Extract from Football's Greatest Heroes by Robert Galvin. The official National Football Hall of Fame book:
Manchester United paid a British record transfer fee of £115,000 to bring Denis Law to Old Trafford in July 1962. ‘Denis would have been good value at twice the price,' Matt Busby said.
‘Denis was the sharpest striker I had ever seen, and he was also the most unselfish,' Busby added. ‘He was seconds quicker than anyone else in thought and deed.'
Bobby Charlton described his him as ‘easily the best inside-forward in Britain '. ‘Denis was a bargain,' Charlton wrote, in 1967. ‘When he's really in form, he's virtually unstoppable.'
Wiry, athletic and lightning quick on the turn, Law was ‘brilliant on the ground and underrated in the air', said Gordon Banks. ‘There was one header against me, I remember, that was almost unbelievable.'
‘Tough as teak', Charlton said. ‘Denis could never be intimidated, no matter how many times a defender kicked him.' He might retaliate, though. ‘My temperament got me into plenty of trouble with referees,' he said, ‘but it was also an essential part of what made me as a footballer.'
Over a period of 11 seasons, Law made 409 appearances, scoring 237 goals. His trademark celebration – arm in the air, hand clutching his sleeve, finger pointing to the sky – would become a familiar sight at Old Trafford.
Yet, remarkably, for all his outstanding service, it is a goal scored against Manchester United that is perhaps his best remembered. In 1974, in his last League game, Law scored a late winner for Manchester City, effectively consigning United to relegation.
It was the culmination of his second spell at Maine Road ; in 1960 City beat their great rivals in the race to secure his signature when Huddersfield Town decided to cash-in on Law's prodigious talent.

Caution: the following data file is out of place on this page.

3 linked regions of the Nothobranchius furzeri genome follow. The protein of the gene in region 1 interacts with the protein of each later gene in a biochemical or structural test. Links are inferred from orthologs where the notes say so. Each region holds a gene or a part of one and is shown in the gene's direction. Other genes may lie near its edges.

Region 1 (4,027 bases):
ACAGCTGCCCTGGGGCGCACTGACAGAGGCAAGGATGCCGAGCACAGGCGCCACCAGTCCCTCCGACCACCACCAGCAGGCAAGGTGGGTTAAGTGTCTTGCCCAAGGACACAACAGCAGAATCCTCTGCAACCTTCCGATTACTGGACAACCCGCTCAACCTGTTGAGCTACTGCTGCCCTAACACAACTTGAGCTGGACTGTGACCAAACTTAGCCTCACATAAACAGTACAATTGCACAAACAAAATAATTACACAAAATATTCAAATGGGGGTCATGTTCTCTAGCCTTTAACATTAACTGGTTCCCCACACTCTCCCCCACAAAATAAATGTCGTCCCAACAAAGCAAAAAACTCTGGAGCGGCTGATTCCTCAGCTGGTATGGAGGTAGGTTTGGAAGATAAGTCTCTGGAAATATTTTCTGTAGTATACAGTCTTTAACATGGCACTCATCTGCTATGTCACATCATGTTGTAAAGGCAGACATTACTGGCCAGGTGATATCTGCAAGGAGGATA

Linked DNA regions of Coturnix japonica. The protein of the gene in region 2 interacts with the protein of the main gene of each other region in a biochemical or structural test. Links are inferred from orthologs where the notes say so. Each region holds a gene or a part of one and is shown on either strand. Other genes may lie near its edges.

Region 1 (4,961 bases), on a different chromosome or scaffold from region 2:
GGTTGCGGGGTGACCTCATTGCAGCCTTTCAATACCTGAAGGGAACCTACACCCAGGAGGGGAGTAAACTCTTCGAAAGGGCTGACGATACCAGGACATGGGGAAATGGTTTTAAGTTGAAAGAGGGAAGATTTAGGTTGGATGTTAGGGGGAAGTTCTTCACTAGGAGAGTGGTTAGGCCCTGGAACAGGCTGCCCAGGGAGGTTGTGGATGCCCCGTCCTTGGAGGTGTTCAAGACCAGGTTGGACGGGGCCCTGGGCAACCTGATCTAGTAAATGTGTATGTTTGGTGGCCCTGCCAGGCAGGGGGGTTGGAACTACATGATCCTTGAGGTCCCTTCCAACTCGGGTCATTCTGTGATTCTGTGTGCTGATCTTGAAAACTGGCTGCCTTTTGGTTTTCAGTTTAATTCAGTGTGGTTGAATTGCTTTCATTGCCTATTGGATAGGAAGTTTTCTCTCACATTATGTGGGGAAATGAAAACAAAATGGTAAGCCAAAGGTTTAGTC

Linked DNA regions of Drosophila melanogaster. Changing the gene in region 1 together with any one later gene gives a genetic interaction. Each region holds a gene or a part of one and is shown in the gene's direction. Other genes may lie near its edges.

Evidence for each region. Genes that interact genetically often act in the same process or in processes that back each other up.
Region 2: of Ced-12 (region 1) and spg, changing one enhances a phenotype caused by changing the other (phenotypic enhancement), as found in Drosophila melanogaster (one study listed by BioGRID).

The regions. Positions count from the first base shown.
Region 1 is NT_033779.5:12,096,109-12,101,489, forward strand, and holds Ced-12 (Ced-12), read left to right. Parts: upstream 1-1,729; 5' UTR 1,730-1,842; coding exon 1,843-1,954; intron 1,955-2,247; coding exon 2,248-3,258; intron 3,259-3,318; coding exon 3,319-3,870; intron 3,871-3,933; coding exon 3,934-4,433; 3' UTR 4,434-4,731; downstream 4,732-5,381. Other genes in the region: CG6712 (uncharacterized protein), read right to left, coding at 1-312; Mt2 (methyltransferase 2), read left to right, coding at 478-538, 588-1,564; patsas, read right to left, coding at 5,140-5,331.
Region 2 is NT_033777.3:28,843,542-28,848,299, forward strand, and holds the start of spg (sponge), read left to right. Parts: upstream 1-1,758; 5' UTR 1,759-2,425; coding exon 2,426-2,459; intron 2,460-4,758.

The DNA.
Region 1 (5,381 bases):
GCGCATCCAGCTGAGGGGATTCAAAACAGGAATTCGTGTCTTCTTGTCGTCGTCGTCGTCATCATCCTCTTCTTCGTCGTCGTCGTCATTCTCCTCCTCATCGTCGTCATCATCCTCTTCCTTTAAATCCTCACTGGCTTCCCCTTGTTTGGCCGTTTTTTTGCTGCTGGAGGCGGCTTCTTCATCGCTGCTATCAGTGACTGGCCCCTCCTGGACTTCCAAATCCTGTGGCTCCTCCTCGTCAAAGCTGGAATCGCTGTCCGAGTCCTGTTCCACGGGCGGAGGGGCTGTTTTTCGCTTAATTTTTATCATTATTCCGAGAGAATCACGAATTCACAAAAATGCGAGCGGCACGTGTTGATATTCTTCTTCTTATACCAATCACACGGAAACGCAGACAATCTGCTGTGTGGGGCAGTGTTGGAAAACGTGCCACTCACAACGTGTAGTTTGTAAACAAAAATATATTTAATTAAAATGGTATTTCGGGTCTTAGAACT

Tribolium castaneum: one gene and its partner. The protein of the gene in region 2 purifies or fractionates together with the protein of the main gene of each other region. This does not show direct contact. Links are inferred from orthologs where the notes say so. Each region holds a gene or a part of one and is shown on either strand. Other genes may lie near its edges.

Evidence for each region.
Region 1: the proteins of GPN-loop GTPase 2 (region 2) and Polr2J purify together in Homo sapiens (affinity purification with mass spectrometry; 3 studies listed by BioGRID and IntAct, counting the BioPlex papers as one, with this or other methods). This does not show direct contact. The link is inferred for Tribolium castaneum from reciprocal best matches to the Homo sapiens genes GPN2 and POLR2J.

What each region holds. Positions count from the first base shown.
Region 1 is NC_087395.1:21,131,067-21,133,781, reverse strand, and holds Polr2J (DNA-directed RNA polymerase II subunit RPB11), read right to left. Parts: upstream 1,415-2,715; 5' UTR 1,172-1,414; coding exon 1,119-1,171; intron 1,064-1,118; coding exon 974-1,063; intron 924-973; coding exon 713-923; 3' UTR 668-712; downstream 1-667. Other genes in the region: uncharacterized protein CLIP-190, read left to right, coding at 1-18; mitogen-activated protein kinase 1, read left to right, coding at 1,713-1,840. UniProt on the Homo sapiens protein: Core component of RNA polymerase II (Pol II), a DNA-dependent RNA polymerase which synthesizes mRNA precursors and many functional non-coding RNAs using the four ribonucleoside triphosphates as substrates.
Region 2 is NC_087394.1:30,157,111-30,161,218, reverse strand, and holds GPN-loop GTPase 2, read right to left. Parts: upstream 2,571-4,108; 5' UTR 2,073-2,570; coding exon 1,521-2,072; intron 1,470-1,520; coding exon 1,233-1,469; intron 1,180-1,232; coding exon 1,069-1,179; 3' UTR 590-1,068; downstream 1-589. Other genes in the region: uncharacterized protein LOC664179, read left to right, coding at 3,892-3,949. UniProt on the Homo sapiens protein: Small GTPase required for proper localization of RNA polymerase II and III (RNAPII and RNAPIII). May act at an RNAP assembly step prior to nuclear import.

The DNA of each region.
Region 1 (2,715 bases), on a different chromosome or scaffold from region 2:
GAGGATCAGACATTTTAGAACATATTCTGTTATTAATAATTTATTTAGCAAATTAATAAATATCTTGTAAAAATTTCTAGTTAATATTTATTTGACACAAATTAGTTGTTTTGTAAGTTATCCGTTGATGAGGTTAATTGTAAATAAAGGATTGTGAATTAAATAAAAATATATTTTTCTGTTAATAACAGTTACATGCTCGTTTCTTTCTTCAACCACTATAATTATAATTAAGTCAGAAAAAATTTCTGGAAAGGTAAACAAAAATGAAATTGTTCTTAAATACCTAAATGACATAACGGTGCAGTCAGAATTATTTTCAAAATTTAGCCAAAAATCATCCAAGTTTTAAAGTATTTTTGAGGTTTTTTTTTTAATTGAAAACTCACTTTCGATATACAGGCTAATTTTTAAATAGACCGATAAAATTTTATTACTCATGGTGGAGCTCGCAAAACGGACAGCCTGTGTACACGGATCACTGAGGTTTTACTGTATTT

It was a frustrating setback for Busby, a long time admirer. Soon after Law made his League debut for Huddersfield , at the age of 16, Busby made a bid of £10,000 – an unheard of fee for a teenager at the time. Huddersfield turned it down anyway.
After a brief initial stint at Maine Road , Law was sold to Torino for £125,000 in 1961. Within months, Law was describing Italian football as ‘sick, ruined by money'. Turin , he said, was like a ‘prison for a footballer'.
By the time he lined up for the Italian League in a representative fixture against the Football League at Old Trafford, he was desperate to come home. ‘I don't like playing in Italy ,' he told Busby. ‘Why don't you come and buy me?' After being frustrated so many times, Busby did not hesitate.
After lifting the FA Cup in 1963, when a typically sharp finish by man-of-the-match Law set up the 3-1 victory over Leicester City, United added the title in 1965 and 1967 – the heyday of the great attacking triumvirate of Law, Charlton and Best.
But Law would miss out on the team's greatest triumph – the victory over Benfica in the European Cup final in 1968. Sidelined by a severe knee injury, Law watched the match on television in hospital.
Several years later, reflecting on Law's impact at the club, Busby said: ‘Signing him was without doubt one of my best ever bits of business I ever did.'